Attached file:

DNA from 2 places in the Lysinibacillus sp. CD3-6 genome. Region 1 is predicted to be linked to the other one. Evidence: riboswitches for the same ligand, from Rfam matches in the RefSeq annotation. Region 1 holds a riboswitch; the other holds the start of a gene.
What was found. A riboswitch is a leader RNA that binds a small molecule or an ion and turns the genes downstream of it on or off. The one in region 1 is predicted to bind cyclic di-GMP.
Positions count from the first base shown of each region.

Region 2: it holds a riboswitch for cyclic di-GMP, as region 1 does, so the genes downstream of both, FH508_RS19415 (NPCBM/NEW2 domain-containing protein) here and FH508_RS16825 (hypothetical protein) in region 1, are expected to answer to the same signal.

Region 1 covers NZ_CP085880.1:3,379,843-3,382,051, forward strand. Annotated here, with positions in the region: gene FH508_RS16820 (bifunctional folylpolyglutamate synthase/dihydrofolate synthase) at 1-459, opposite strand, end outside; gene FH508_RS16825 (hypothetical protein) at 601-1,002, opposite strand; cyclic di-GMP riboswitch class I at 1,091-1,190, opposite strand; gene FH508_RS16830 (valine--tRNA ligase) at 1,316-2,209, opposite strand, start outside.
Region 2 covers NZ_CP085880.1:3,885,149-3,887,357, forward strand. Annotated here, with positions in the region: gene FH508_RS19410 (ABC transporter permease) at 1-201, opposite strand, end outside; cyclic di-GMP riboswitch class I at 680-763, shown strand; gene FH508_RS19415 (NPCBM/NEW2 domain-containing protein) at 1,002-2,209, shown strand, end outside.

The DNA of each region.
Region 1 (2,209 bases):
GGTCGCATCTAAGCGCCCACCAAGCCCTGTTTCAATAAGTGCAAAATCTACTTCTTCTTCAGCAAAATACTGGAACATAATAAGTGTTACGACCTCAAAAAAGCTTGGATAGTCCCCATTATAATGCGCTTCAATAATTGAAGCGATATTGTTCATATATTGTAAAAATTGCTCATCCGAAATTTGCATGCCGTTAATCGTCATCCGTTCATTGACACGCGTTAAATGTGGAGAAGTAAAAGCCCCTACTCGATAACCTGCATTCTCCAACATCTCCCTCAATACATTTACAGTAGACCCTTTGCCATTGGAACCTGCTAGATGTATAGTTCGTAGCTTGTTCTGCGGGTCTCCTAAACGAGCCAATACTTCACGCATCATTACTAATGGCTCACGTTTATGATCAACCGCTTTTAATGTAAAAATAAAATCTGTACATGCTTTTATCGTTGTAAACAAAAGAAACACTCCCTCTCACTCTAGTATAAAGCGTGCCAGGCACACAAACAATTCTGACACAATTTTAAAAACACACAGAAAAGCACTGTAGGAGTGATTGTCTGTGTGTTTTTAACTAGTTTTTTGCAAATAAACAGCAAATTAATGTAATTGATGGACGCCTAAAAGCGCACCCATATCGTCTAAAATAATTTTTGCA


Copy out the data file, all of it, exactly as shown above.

DNA from 2 places in the Lysinibacillus sp. CD3-6 genome. Region 1 is predicted to be linked to the other one. Evidence: riboswitches for the same ligand, from Rfam matches in the RefSeq annotation. Region 1 holds a riboswitch; the other holds the start of a gene.
What was found. A riboswitch is a leader RNA that binds a small molecule or an ion and turns the genes downstream of it on or off. The one in region 1 is predicted to bind cyclic di-GMP.
Positions count from the first base shown of each region.

Region 2: it holds a riboswitch for cyclic di-GMP, as region 1 does, so the genes downstream of both, FH508_RS19415 (NPCBM/NEW2 domain-containing protein) here and FH508_RS16825 (hypothetical protein) in region 1, are expected to answer to the same signal.

Region 1 covers NZ_CP085880.1:3,379,843-3,382,051, forward strand. Annotated here, with positions in the region: gene FH508_RS16820 (bifunctional folylpolyglutamate synthase/dihydrofolate synthase) at 1-459, opposite strand, end outside; gene FH508_RS16825 (hypothetical protein) at 601-1,002, opposite strand; cyclic di-GMP riboswitch class I at 1,091-1,190, opposite strand; gene FH508_RS16830 (valine--tRNA ligase) at 1,316-2,209, opposite strand, start outside.
Region 2 covers NZ_CP085880.1:3,885,149-3,887,357, forward strand. Annotated here, with positions in the region: gene FH508_RS19410 (ABC transporter permease) at 1-201, opposite strand, end outside; cyclic di-GMP riboswitch class I at 680-763, shown strand; gene FH508_RS19415 (NPCBM/NEW2 domain-containing protein) at 1,002-2,209, shown strand, end outside.

The DNA of each region.
Region 1 (2,209 bases):
GGTCGCATCTAAGCGCCCACCAAGCCCTGTTTCAATAAGTGCAAAATCTACTTCTTCTTCAGCAAAATACTGGAACATAATAAGTGTTACGACCTCAAAAAAGCTTGGATAGTCCCCATTATAATGCGCTTCAATAATTGAAGCGATATTGTTCATATATTGTAAAAATTGCTCATCCGAAATTTGCATGCCGTTAATCGTCATCCGTTCATTGACACGCGTTAAATGTGGAGAAGTAAAAGCCCCTACTCGATAACCTGCATTCTCCAACATCTCCCTCAATACATTTACAGTAGACCCTTTGCCATTGGAACCTGCTAGATGTATAGTTCGTAGCTTGTTCTGCGGGTCTCCTAAACGAGCCAATACTTCACGCATCATTACTAATGGCTCACGTTTATGATCAACCGCTTTTAATGTAAAAATAAAATCTGTACATGCTTTTATCGTTGTAAACAAAAGAAACACTCCCTCTCACTCTAGTATAAAGCGTGCCAGGCACACAAACAATTCTGACACAATTTTAAAAACACACAGAAAAGCACTGTAGGAGTGATTGTCTGTGTGTTTTTAACTAGTTTTTTGCAAATAAACAGCAAATTAATGTAATTGATGGACGCCTAAAAGCGCACCCATATCGTCTAAAATAATTTTTGCA